Of all the jobs you might associate with Her Majesty’s Revenue and Customs, being a curator of some of Britain’s great art and artefacts would not be high up the list. Tax yes – Rubens no.
But oddly, that is one of their roles. From an office in HMRC’s Nottingham outpost, a small team have the job of overseeing an obscure scheme designed (in principle at least) to give the public access to more than 114,000 works of art in homes, storage facilities and bank vaults.
The scheme started with the best of intentions. Worried about the high prices foreign collectors were prepared to pay for British works of art in the 1980s, the Government launched what was known as the Conditional Exemption Tax Incentive scheme.
Under the plan, families and individuals could avoid paying tax on paintings, books, sculptures and furniture they inherited – as long as they were judged to be of “artistic, historic or scientific interest” to the country. The scheme also covered historically important buildings.
All anyone had to do was agree to provide access to the artefacts on a maximum of 28 days a year by prior agreement to someone who wanted to view them.
Since then, the number of items covered under the scheme has mushroomed. Answers to Parliamentary Questions tabled by the shadow Culture minister, Helen Goodman, reveal that there are now 115,000 items and collections with a total value likely to be in excess of £1bn. Every year, another £30m worth of goods are added to the exemptions.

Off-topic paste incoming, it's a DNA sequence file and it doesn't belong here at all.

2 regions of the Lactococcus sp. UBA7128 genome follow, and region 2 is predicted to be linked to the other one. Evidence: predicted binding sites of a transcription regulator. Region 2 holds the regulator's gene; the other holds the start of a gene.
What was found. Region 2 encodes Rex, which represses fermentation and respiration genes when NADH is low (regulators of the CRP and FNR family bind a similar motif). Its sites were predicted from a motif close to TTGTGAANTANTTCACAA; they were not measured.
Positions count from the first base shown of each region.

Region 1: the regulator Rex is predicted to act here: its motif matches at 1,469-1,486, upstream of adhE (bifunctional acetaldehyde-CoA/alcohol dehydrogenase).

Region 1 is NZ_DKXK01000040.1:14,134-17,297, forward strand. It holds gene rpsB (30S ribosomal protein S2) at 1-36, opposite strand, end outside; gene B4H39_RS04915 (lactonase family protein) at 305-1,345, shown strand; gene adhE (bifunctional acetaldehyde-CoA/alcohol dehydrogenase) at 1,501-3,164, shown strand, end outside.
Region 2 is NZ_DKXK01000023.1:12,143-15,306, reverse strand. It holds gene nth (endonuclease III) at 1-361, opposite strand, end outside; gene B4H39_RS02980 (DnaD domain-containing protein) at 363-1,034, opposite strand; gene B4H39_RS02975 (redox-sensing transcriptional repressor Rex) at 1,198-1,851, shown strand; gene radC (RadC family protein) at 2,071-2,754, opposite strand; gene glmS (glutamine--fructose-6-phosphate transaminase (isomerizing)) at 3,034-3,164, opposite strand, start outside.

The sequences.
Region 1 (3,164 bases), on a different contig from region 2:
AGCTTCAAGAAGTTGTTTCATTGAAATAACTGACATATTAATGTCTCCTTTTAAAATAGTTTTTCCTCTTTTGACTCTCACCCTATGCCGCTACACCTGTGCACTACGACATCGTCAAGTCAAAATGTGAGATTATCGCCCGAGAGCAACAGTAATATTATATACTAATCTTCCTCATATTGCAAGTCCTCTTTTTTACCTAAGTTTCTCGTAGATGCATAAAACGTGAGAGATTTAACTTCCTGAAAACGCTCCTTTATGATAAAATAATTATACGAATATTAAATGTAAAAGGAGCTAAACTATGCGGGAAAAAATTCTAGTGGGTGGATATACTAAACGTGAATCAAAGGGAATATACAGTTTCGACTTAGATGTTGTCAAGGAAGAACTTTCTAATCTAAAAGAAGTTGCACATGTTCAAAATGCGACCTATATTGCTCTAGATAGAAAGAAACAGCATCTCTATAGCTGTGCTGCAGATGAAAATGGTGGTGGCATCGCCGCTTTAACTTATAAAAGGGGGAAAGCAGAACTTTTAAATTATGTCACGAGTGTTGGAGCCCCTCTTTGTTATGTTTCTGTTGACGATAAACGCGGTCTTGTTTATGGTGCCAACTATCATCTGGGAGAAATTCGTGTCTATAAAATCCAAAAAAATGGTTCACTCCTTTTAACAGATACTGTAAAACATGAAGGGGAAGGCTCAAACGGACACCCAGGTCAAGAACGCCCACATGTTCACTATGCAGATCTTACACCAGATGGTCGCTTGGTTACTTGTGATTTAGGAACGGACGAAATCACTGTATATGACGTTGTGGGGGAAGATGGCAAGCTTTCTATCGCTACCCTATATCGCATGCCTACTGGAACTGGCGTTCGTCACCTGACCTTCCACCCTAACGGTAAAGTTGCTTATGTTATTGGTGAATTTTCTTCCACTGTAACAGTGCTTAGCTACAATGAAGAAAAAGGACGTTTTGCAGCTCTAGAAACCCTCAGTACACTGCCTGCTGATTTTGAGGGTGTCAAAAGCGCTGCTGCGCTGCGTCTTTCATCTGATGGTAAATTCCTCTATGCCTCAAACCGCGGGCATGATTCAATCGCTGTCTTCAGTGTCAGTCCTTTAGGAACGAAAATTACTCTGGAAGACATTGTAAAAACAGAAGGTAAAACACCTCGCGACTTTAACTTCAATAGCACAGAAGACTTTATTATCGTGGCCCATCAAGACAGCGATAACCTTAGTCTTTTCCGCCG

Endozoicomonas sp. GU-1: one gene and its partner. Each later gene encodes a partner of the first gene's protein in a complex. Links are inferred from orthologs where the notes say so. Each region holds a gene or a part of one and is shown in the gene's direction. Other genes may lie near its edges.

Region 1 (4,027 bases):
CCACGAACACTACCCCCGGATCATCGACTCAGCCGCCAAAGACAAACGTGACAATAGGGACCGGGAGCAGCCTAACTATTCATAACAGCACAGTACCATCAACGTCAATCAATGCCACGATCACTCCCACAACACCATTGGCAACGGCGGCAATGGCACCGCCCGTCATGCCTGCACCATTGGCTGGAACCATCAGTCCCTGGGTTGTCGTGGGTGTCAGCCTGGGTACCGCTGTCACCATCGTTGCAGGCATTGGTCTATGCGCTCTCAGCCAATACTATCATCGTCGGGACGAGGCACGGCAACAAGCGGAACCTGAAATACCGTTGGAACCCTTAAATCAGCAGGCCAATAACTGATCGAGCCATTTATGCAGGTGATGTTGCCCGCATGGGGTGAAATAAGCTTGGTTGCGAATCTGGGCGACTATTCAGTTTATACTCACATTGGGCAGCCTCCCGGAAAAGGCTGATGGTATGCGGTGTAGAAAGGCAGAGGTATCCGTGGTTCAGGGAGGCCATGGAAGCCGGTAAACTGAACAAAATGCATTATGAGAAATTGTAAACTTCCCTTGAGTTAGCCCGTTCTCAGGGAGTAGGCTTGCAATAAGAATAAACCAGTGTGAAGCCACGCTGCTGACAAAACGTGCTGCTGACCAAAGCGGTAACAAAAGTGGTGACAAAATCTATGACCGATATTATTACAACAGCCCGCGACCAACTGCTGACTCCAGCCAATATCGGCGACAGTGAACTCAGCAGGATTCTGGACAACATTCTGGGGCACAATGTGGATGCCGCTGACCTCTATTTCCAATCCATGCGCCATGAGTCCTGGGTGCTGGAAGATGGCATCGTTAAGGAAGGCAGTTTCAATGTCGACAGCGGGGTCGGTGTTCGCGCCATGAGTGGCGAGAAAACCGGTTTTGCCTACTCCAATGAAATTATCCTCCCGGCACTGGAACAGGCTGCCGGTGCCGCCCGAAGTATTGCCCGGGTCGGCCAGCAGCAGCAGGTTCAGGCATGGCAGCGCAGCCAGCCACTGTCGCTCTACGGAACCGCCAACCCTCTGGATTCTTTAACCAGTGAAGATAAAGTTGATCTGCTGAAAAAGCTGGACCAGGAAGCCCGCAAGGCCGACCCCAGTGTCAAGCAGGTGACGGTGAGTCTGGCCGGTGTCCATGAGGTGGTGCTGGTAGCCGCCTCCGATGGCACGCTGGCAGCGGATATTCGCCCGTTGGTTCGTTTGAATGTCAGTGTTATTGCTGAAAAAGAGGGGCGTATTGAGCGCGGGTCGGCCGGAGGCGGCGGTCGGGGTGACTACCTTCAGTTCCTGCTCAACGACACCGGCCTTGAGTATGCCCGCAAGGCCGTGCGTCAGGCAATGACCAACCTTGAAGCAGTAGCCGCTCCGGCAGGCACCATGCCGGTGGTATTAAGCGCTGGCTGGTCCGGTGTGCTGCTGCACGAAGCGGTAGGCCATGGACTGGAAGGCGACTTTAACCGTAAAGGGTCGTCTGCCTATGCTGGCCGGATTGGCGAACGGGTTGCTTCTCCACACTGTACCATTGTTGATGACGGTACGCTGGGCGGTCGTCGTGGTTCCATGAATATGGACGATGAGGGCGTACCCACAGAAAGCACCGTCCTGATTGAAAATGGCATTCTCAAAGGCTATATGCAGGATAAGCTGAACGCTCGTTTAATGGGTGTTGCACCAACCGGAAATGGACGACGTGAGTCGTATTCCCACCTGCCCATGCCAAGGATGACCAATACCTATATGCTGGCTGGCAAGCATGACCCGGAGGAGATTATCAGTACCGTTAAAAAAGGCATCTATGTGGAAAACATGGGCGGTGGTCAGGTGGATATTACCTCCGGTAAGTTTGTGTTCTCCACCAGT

Thankfully, in the age of the internet, it is now easier to see what is there. But not much easier. The list is not on the Department of Culture’s site or that of English Heritage, but instead tucked away in a remote corner of HMRC’s.
But when you find it – it’s a treasure trove. A total of 62 Constables, 20 or so Rembrandts, nine Picassos and 45 Stubbs come up on its rather rudimentary search engine.
And then there are the oddities. Among some of the stranger items that you can book appointments to see include a fragment of blue ribbon worn by Charles I at his execution, as well as Sir Walter Scott’s walking stick and a 1903 Mercedes.
But there are no photographs of the artefacts and some descriptions appear designed to put people off. For example, someone has got a tax exemption for seven objects described as “modern Mexican figures”. Quite what on earth they are and why they are important is impossible to tell.
To find out how widely the scheme is used I spent some time digging through the website. Some owners provide their contact details directly – while others with larger collections refer you to lawyers who deal with any requests for access.
Farrer & Co – better known as lawyers to the Queen – is one. But a call to James Carleton, a partner at the firm who is listed as the contact for over 500 artefacts, including several Reynolds, a Van Dyck and a Holbein, quickly proves it is not exacting work.
Mr Carleton, described on Farrer’s website as an adviser “on the treatment of high-value art works in tax planning and heritage taxation strategies”, said he normally got between three and five requests for viewing a year. “We do get them,” he said a little testily.
Helen Goodman, says she thinks the scheme has become a bit of a “scam” – a way for the rich to avoid paying inheritance tax on chattels with very little in the way of public scrutiny.
HMRC point out that if anyone has problems getting access to the objects on the list they will investigate.
Visit www.hmrc.gov.uk/heritage/visit.htm to see the artefacts and to plan a day out if you want to see something in person.
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